Why scientists want to help plants capture more carbon dioxide


This week in The Spark, we’re taking a look back at one of my favorite sessions from our ClimateTech conference last week, from a chapter we called “Cleaning Your Plate.” 

In the session, I sat down with Pamela Ronald, a plant geneticist at the University of California, Davis. She’s been working for years on helping rice survive floods, and now she’s turning her attention to using advanced genetics for carbon removal on farmland. 

Genetics and plants

Scientists have a wide range of tools at their disposal to influence how plants grow. From standard genetic engineering to more sophisticated gene editing tools like CRISPR, we have more power than ever to influence what traits we want in crops. 

But genetic tweaking isn’t anything new. “Virtually everything we eat has been improved using some sort of genetic tool,” Ronald pointed out in our interview at ClimateTech, with a few exceptions like foraged blueberries and mushrooms, and wild-caught fish.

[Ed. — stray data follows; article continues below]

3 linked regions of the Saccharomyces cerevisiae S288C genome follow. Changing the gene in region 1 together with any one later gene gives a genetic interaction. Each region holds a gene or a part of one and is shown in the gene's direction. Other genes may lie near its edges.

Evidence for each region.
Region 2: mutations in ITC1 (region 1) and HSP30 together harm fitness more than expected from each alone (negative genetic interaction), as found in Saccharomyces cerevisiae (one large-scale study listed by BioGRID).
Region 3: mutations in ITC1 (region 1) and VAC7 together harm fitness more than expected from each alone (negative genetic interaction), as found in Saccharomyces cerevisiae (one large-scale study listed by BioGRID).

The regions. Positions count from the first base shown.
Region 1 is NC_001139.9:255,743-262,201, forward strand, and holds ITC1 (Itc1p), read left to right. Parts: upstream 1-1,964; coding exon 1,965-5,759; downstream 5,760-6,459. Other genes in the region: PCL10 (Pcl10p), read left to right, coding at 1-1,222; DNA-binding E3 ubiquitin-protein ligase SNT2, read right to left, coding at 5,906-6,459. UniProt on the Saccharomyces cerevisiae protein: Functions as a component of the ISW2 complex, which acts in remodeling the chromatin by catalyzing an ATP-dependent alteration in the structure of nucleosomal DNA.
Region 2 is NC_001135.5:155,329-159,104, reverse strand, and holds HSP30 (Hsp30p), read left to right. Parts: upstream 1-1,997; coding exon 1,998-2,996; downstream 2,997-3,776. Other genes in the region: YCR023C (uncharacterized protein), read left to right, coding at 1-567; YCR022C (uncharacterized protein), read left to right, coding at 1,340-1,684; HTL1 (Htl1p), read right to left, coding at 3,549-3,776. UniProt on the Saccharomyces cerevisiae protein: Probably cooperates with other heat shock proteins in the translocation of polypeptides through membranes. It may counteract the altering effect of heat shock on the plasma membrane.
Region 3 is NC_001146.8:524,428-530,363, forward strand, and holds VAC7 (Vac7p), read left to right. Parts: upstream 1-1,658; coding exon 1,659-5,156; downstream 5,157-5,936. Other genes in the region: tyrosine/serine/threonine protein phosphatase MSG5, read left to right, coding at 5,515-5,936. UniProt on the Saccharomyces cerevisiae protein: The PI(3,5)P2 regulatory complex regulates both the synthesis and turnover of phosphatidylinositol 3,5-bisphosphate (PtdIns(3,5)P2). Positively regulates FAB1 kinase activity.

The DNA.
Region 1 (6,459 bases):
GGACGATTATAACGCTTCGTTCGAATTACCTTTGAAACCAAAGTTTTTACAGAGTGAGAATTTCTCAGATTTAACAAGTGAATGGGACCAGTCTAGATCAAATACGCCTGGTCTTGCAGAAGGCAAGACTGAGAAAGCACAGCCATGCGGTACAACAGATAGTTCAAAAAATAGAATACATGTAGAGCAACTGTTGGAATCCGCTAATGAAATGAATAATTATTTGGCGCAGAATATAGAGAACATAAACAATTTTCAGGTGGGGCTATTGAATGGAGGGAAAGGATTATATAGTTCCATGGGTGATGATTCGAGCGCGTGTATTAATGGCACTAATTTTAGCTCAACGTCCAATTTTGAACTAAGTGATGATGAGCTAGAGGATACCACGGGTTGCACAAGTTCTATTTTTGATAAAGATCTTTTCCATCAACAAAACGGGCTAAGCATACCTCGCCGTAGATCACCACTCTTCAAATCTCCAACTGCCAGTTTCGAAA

Selective breeding and cross-pollination have been used by farmers for centuries to bring out certain traits in their crops. In the 20th century, researchers turned things up a notch and began using mutagenesis—using chemicals or radiation to cause random mutations, some of which were beneficial. 

The difference is, in the last 50 years, genetic tools have become much more precise. Genetic engineering allowed the introduction of specific genes into a target plant. CRISPR has allowed scientists to have an even finer touch, influencing specific points in DNA.

“What’s really exciting now is that we have a lot more tools,” Ronald said.



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